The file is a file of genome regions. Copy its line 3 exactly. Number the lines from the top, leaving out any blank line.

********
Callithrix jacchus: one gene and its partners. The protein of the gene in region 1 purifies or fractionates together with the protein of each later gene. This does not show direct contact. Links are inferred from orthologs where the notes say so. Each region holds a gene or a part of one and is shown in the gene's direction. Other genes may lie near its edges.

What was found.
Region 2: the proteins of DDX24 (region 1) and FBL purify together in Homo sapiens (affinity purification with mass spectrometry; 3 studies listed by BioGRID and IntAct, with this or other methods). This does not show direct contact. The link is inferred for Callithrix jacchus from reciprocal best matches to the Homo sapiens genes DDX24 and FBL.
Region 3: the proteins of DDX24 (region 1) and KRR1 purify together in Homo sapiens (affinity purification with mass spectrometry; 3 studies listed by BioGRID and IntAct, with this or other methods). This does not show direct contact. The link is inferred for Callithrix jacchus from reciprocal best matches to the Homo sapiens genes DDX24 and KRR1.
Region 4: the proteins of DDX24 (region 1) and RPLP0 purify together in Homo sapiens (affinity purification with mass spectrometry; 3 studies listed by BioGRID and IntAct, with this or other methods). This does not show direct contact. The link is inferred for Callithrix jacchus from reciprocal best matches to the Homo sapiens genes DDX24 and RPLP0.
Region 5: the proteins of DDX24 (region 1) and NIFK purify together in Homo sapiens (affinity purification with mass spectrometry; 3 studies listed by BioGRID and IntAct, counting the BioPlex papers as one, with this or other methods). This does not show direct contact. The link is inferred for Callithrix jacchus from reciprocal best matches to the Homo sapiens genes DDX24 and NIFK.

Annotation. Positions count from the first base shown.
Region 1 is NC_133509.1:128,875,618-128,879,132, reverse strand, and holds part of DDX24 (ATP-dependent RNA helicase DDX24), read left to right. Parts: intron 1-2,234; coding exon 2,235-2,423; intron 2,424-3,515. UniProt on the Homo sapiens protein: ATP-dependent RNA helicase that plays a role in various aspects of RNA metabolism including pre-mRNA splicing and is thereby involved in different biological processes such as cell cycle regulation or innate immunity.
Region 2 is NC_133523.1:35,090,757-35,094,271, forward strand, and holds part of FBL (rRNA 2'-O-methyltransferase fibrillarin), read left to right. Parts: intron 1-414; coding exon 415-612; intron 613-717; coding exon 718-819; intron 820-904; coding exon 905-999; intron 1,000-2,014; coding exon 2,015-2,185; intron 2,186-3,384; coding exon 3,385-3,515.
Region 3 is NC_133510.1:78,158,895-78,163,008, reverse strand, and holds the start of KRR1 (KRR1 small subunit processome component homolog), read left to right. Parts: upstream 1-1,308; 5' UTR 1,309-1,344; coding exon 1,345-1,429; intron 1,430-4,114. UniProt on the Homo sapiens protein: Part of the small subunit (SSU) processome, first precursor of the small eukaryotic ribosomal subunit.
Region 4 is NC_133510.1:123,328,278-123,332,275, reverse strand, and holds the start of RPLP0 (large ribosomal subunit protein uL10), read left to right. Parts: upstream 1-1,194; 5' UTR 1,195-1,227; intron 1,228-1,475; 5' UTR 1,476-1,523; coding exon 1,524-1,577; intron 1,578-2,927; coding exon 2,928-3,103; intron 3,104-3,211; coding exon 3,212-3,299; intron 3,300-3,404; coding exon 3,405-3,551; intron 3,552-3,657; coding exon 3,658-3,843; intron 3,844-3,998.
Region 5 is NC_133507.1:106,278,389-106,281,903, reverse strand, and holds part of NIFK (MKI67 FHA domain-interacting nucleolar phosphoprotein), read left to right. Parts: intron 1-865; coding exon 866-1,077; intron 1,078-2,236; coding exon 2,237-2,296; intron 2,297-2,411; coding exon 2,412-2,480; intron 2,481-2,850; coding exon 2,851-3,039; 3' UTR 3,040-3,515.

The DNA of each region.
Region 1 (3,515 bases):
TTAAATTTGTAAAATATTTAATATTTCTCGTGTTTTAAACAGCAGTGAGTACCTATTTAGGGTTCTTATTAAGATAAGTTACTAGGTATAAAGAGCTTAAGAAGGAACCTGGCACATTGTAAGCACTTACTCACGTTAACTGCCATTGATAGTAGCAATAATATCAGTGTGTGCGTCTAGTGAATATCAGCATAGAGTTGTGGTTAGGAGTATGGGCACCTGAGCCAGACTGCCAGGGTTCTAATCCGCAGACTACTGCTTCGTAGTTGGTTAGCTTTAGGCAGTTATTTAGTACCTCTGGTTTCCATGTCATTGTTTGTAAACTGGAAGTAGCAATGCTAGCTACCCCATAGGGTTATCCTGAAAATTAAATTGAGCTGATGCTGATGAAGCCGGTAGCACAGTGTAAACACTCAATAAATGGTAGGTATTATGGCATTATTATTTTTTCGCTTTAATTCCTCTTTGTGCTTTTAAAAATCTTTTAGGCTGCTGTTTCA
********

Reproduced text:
Region 2: the proteins of DDX24 (region 1) and FBL purify together in Homo sapiens (affinity purification with mass spectrometry; 3 studies listed by BioGRID and IntAct, with this or other methods). This does not show direct contact. The link is inferred for Callithrix jacchus from reciprocal best matches to the Homo sapiens genes DDX24 and FBL.